10 Things NOT to Do on Social Media

I have to admit it, I’ve had enough. Social media has been around the block. Millions of “how to” posts and books have been written, yet so many people are still getting it wrong. I’ve mentioned quite a few of these don’ts in previous posts over the past three years, but somehow, the message still isn’t getting through.

Social media is personal, but too many people (and companies) are treating it as an impersonal advertising platform. Fail.

There are people on the receiving end of your posts. People who want to connect and engage. It’s called social media for a reason.

1.  Don’t connect Twitter to Facebook. Two different social media platforms, two different languages. Your Facebook Timeline looks ridiculous with a one-sided conversation and all those @ and # signs. Just stop it. Check out Hootsuite instead, and choose which posts go where.

2.  Don’t send an automated DM to new followers on Twitter. It’s impersonal and makes you look like a spambot. You do realize that I’m aware every single one of your followers is receiving the exact same message, right?

3.  If I don’t know you, please don’t send me a personal message on Facebook, asking me to LIKE your fan page. Seriously, I’m not a fan.

4.  Stop sending event messages through Facebook to your entire community. If we haven’t had any previous interaction or engagement, how do you know I’m even a prospect – or interested for that matter. If you and your event are in Des Moines, why would I attend when I live in Los Angeles? Do your homework, otherwise, you’re just a spammer (see #2).

5.  Don’t drink and tweet. That’s right, don’t tweet anything that you wouldn’t want your mother or your ex-boyfriend to see. Tweets are archived in the Library of Congress, so once you hit Enter, it’s out there forever.

6.  Don’t be a narcissist. Seriously, enough about you already. Stop broadcasting your products and services and start listening to what others are saying and engage. Just because it’s virtual, doesn’t mean it isn’t a real conversation with a real human being on the other end.

7.  Don’t tweet the same thing over and over again. One particularly guilty coach I know has tweeted the exact same thing at least 20 times in the last month alone. You might think it makes your social media marketing a little easier, but really, you’re b-o-r-i-n-g us.

8.  If you don’t have the bandwidth to manage multiple social platforms, then don’t. If you are too busy to get social, it is better to be present and engaging on fewer platforms, then absent from or overly automated on too many. You are judged by the frequency with which you update your accounts and contribute to conversations where you can provide value. If the light isn’t on, people will forget you.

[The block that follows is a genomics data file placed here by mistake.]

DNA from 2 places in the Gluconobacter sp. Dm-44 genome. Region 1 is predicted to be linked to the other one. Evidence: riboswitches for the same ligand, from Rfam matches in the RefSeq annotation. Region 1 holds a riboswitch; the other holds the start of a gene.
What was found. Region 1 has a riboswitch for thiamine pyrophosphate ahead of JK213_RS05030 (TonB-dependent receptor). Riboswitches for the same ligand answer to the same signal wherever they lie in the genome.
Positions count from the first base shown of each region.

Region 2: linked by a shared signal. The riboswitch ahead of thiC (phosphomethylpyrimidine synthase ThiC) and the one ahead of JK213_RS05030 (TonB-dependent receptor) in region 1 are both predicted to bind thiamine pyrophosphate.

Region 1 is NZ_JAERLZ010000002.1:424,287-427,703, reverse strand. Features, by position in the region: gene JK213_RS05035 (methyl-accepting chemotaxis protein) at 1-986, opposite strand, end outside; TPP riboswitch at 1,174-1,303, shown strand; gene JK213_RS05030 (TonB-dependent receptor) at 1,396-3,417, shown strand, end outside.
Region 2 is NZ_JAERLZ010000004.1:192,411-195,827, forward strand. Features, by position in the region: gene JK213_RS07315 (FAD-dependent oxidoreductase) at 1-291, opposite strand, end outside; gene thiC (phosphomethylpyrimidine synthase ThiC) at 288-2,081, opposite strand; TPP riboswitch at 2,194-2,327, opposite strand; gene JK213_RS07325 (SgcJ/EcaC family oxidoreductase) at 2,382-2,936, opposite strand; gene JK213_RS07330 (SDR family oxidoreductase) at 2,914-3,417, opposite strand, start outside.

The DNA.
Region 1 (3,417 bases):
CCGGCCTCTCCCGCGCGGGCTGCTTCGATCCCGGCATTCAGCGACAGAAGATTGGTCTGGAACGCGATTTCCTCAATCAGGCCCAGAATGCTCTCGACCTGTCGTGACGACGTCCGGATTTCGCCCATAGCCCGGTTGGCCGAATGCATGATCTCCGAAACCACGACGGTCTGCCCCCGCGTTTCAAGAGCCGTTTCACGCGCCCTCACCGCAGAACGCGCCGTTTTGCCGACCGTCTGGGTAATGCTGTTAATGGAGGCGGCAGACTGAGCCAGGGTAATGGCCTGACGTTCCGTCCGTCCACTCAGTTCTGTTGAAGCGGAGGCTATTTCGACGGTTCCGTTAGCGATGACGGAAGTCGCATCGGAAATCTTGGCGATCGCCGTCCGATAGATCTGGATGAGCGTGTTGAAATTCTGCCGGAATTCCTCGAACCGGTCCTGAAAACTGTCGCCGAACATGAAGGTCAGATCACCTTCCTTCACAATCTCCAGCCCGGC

9.  Don’t be all business all the time. First, you’re boring us (see #7), and second, the only way we’ll really connect with you is if you show us your personality and heart. Share your interests and passions so we can find common ground.

10.  Don’t be overly negative. The social space in general is extremely positive, with collaboration, conversation and helpfulness being the order of the day. No one likes complainers and whiners. And don’t forget #5: any vitrol you happen to spew will be out in the ether forever, for all to see. Even your mother-in-law.

What’s your #1 social media don’t? Please share with us in the comments below.

©2012 Liz Dennery Sanders


  1. I like your comment about not linking twitter to Facebook. I see a lot of people putting their Twitter posts on their site or on their Linked In page…what do you think about that?

    • Liz Dennery Sanders says

      Hi Jill,

      I don’t have a problem with the plug-ins used to put your Twitter feed on your website or LinkedIn (in fact, I do it – and you can see my Twitter feed to your right –>). These are essentially “sidebars” and don’t take up the entire space.

      When you have your Twitter feed connected to Facebook, they actually appear as your FB status updates, which is completely different. I find this can be confusing for people, and ultimately, Twitter is a different language to Facebook.

      Thanks so much for the comment!

  2. Great advice.  Love it!

  3. To be honest, I have found that the only people who follow me on Twitter are other people in my industry (financial planning). I really have tried to engage other people in casual conversation, but so far it falls flat. I’m waiting for a flash of brilliance to figure out how to make Twitter valuable!